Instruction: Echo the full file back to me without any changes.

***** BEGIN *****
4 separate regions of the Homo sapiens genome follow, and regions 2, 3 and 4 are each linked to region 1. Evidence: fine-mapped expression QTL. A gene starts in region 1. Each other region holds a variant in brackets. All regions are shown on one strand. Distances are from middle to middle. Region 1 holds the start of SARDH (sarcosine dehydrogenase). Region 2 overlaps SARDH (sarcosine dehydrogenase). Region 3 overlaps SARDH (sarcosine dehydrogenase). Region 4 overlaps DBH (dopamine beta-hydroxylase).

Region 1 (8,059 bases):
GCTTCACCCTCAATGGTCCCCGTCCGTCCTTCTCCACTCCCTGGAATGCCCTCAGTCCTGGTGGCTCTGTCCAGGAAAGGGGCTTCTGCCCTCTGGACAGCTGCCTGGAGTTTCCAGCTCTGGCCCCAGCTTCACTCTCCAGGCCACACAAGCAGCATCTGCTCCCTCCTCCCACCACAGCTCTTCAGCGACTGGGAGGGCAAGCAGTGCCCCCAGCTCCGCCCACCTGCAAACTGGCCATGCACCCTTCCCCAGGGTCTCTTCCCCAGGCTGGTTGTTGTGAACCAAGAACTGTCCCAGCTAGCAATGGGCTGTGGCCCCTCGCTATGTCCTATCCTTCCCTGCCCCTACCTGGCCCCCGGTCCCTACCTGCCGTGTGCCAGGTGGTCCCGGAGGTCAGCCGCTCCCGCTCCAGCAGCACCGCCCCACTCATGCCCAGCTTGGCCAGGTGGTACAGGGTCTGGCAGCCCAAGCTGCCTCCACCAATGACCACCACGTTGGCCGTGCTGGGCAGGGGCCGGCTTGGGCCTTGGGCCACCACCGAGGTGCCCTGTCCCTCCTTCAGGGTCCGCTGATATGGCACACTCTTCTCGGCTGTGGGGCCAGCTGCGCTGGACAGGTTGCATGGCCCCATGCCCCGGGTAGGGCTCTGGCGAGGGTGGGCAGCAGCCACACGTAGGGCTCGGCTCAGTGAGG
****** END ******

4 separate regions of the Homo sapiens genome follow, and regions 2, 3 and 4 are each linked to region 1. Evidence: fine-mapped expression QTL. A gene starts in region 1. Each other region holds a variant in brackets. All regions are shown on one strand. Distances are from middle to middle. Region 1 holds the start of SARDH (sarcosine dehydrogenase). Region 2 overlaps SARDH (sarcosine dehydrogenase). Region 3 overlaps SARDH (sarcosine dehydrogenase). Region 4 overlaps DBH (dopamine beta-hydroxylase).

Region 1 (8,059 bases):
GCTTCACCCTCAATGGTCCCCGTCCGTCCTTCTCCACTCCCTGGAATGCCCTCAGTCCTGGTGGCTCTGTCCAGGAAAGGGGCTTCTGCCCTCTGGACAGCTGCCTGGAGTTTCCAGCTCTGGCCCCAGCTTCACTCTCCAGGCCACACAAGCAGCATCTGCTCCCTCCTCCCACCACAGCTCTTCAGCGACTGGGAGGGCAAGCAGTGCCCCCAGCTCCGCCCACCTGCAAACTGGCCATGCACCCTTCCCCAGGGTCTCTTCCCCAGGCTGGTTGTTGTGAACCAAGAACTGTCCCAGCTAGCAATGGGCTGTGGCCCCTCGCTATGTCCTATCCTTCCCTGCCCCTACCTGGCCCCCGGTCCCTACCTGCCGTGTGCCAGGTGGTCCCGGAGGTCAGCCGCTCCCGCTCCAGCAGCACCGCCCCACTCATGCCCAGCTTGGCCAGGTGGTACAGGGTCTGGCAGCCCAAGCTGCCTCCACCAATGACCACCACGTTGGCCGTGCTGGGCAGGGGCCGGCTTGGGCCTTGGGCCACCACCGAGGTGCCCTGTCCCTCCTTCAGGGTCCGCTGATATGGCACACTCTTCTCGGCTGTGGGGCCAGCTGCGCTGGACAGGTTGCATGGCCCCATGCCCCGGGTAGGGCTCTGGCGAGGGTGGGCAGCAGCCACACGTAGGGCTCGGCTCAGTGAGG